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‘Launch Recovery’ offers double boost

By MELINDA WILLIAMS

melinda@southwesttimes.com

BLUEFIELD — Bluefield College is hosting a business competition designed to give a double boost to communities in Southwest Virginia and Southern West Virginia by helping recovering drug users launch their own businesses.

“The goal is not to create the next big million-dollar startup, but to help our community members start small businesses that help them support their families and grow our community,” says business professor David Hite, who is leading a new program, called “Launch Recovery.”

According to the college, qualifying Pulaski County residents interested in opening a business in Pulaski County are eligible to participate in Launch Recovery.

The program is holding an event Friday, April 26, in which persons undergoing substance abuse recovery can pitch business proposals to a panel of judges in hopes of being among the top three winners.

Winners receive startup funds, mentoring and free business services to help them launch their new business. Even participants who do not win the competition will be paired with mentors and business leaders for assistance in entrepreneurship.

The “pitch” event begins at 6 p.m. at Crossroads Church, 740 Panorama Road, Bluefield, W.Va. The panel of judges consists of business leaders, professors and students.

Hite, assistant project manager Josh Dye, student and local pastor T. W. Cash, and Mountain Movers Christian Coalition developed the idea of Launch Recovery.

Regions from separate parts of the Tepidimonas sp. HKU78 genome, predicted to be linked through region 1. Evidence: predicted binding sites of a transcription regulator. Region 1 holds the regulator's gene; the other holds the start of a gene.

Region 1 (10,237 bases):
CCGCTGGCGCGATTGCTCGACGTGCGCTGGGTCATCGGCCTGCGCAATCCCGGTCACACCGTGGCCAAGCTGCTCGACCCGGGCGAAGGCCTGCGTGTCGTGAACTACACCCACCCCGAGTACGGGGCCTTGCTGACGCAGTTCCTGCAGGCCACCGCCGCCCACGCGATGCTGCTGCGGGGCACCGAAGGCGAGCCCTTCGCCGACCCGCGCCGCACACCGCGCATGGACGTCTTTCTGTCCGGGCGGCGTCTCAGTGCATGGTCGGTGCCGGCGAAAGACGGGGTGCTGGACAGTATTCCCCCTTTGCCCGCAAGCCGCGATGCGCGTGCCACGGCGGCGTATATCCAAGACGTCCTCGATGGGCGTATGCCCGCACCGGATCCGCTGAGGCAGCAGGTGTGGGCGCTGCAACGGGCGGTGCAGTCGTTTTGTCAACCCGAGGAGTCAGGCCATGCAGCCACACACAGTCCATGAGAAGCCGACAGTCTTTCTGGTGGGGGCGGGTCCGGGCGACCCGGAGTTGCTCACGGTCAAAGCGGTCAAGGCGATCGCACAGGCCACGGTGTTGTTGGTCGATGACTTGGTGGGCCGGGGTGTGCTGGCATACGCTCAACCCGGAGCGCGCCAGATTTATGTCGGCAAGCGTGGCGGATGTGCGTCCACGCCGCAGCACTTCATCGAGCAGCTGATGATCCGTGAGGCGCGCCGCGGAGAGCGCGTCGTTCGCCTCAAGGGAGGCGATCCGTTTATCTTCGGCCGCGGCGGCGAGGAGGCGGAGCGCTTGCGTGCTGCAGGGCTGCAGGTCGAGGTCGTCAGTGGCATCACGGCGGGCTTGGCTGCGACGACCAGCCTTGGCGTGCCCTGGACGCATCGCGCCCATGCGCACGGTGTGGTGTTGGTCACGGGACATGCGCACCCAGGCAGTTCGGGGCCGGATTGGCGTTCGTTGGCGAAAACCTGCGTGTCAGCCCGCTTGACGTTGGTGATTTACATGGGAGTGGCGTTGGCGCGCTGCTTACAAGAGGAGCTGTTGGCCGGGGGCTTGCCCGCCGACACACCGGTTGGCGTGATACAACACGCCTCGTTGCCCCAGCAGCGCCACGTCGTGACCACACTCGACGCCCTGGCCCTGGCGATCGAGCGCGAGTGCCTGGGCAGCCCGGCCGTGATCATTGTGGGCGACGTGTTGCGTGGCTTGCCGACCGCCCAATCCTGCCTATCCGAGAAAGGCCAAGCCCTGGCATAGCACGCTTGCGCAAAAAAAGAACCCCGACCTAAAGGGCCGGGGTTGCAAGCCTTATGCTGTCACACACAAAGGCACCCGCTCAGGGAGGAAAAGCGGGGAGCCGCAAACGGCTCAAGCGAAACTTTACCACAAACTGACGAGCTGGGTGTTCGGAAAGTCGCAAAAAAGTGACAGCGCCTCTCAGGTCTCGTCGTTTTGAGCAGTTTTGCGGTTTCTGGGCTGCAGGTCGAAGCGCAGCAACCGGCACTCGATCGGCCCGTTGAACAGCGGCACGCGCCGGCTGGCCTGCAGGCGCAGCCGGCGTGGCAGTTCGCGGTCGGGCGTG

Hite added, “There is an enormous need in our region to build business skills and hope for those in the community who may not have access to mentors and leaders that can be role models. We want Launch Recovery to be an organic movement to connect to different groups that can start small micro businesses in our region.”

The group also hopes the program will correct the Appalachian stereotypes.

“Too many times our area has been portrayed as ignorant and incompetent on the national platform,” Cash said. “I know this is far from the truth. It’s time to show the world just how resilient we really are and address the stigma of both addiction and Appalachian culture.”

Hite is hopeful the competition will give communities a new level of respect for persons struggling with substance abuse addiction.

“I hope we begin having conversations on how entrepreneurship can inspire hope, build new networks of supports and skills and improve the image of our Appalachian communities,” added Hite.

For more information, email dhite@bluefield.edu or jdye@bluefield.edu. Submit an application att launchappalachia.com.

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